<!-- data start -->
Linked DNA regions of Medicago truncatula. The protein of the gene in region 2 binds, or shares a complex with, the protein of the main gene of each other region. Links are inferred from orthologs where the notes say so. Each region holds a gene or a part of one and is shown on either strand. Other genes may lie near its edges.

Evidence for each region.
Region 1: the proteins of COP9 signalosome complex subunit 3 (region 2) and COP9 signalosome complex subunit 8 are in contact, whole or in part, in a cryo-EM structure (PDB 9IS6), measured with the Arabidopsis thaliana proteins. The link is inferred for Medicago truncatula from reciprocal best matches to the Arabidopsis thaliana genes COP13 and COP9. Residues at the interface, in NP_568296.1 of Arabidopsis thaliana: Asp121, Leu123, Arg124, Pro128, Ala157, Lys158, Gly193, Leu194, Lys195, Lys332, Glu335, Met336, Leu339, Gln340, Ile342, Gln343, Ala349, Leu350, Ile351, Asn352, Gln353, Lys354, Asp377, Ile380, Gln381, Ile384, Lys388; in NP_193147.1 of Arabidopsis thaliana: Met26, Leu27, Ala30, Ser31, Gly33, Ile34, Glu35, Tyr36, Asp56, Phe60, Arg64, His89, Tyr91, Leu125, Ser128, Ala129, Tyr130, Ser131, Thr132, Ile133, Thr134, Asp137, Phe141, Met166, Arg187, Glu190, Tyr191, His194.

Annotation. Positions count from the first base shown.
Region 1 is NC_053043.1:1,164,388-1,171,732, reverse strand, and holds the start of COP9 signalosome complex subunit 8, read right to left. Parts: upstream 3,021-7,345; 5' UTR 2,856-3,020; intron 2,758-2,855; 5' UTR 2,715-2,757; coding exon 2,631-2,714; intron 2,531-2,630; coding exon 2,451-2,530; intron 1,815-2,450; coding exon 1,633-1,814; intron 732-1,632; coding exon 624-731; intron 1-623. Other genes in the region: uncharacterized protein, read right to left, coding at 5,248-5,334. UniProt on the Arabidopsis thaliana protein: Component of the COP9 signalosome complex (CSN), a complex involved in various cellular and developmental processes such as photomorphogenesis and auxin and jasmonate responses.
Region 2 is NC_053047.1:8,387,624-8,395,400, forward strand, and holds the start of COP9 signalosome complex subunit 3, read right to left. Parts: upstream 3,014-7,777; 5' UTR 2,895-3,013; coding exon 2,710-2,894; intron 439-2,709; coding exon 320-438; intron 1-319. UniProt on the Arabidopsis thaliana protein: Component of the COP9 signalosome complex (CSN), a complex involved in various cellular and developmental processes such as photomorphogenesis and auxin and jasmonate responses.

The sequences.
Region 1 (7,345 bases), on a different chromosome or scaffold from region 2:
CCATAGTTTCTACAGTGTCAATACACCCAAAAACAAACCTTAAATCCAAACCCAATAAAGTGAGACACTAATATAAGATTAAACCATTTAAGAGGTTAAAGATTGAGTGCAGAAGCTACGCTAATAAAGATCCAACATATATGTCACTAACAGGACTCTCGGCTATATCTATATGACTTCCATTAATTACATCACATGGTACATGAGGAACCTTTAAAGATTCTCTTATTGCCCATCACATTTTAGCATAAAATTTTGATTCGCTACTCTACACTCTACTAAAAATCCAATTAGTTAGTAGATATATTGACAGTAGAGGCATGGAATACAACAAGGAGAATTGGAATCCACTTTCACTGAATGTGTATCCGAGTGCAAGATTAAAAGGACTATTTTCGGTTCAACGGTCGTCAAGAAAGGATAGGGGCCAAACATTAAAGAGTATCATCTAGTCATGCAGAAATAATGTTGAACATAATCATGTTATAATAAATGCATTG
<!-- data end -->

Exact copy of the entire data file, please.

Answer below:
Linked DNA regions of Medicago truncatula. The protein of the gene in region 2 binds, or shares a complex with, the protein of the main gene of each other region. Links are inferred from orthologs where the notes say so. Each region holds a gene or a part of one and is shown on either strand. Other genes may lie near its edges.

Evidence for each region.
Region 1: the proteins of COP9 signalosome complex subunit 3 (region 2) and COP9 signalosome complex subunit 8 are in contact, whole or in part, in a cryo-EM structure (PDB 9IS6), measured with the Arabidopsis thaliana proteins. The link is inferred for Medicago truncatula from reciprocal best matches to the Arabidopsis thaliana genes COP13 and COP9. Residues at the interface, in NP_568296.1 of Arabidopsis thaliana: Asp121, Leu123, Arg124, Pro128, Ala157, Lys158, Gly193, Leu194, Lys195, Lys332, Glu335, Met336, Leu339, Gln340, Ile342, Gln343, Ala349, Leu350, Ile351, Asn352, Gln353, Lys354, Asp377, Ile380, Gln381, Ile384, Lys388; in NP_193147.1 of Arabidopsis thaliana: Met26, Leu27, Ala30, Ser31, Gly33, Ile34, Glu35, Tyr36, Asp56, Phe60, Arg64, His89, Tyr91, Leu125, Ser128, Ala129, Tyr130, Ser131, Thr132, Ile133, Thr134, Asp137, Phe141, Met166, Arg187, Glu190, Tyr191, His194.

Annotation. Positions count from the first base shown.
Region 1 is NC_053043.1:1,164,388-1,171,732, reverse strand, and holds the start of COP9 signalosome complex subunit 8, read right to left. Parts: upstream 3,021-7,345; 5' UTR 2,856-3,020; intron 2,758-2,855; 5' UTR 2,715-2,757; coding exon 2,631-2,714; intron 2,531-2,630; coding exon 2,451-2,530; intron 1,815-2,450; coding exon 1,633-1,814; intron 732-1,632; coding exon 624-731; intron 1-623. Other genes in the region: uncharacterized protein, read right to left, coding at 5,248-5,334. UniProt on the Arabidopsis thaliana protein: Component of the COP9 signalosome complex (CSN), a complex involved in various cellular and developmental processes such as photomorphogenesis and auxin and jasmonate responses.
Region 2 is NC_053047.1:8,387,624-8,395,400, forward strand, and holds the start of COP9 signalosome complex subunit 3, read right to left. Parts: upstream 3,014-7,777; 5' UTR 2,895-3,013; coding exon 2,710-2,894; intron 439-2,709; coding exon 320-438; intron 1-319. UniProt on the Arabidopsis thaliana protein: Component of the COP9 signalosome complex (CSN), a complex involved in various cellular and developmental processes such as photomorphogenesis and auxin and jasmonate responses.

The sequences.
Region 1 (7,345 bases), on a different chromosome or scaffold from region 2:
CCATAGTTTCTACAGTGTCAATACACCCAAAAACAAACCTTAAATCCAAACCCAATAAAGTGAGACACTAATATAAGATTAAACCATTTAAGAGGTTAAAGATTGAGTGCAGAAGCTACGCTAATAAAGATCCAACATATATGTCACTAACAGGACTCTCGGCTATATCTATATGACTTCCATTAATTACATCACATGGTACATGAGGAACCTTTAAAGATTCTCTTATTGCCCATCACATTTTAGCATAAAATTTTGATTCGCTACTCTACACTCTACTAAAAATCCAATTAGTTAGTAGATATATTGACAGTAGAGGCATGGAATACAACAAGGAGAATTGGAATCCACTTTCACTGAATGTGTATCCGAGTGCAAGATTAAAAGGACTATTTTCGGTTCAACGGTCGTCAAGAAAGGATAGGGGCCAAACATTAAAGAGTATCATCTAGTCATGCAGAAATAATGTTGAACATAATCATGTTATAATAAATGCATTG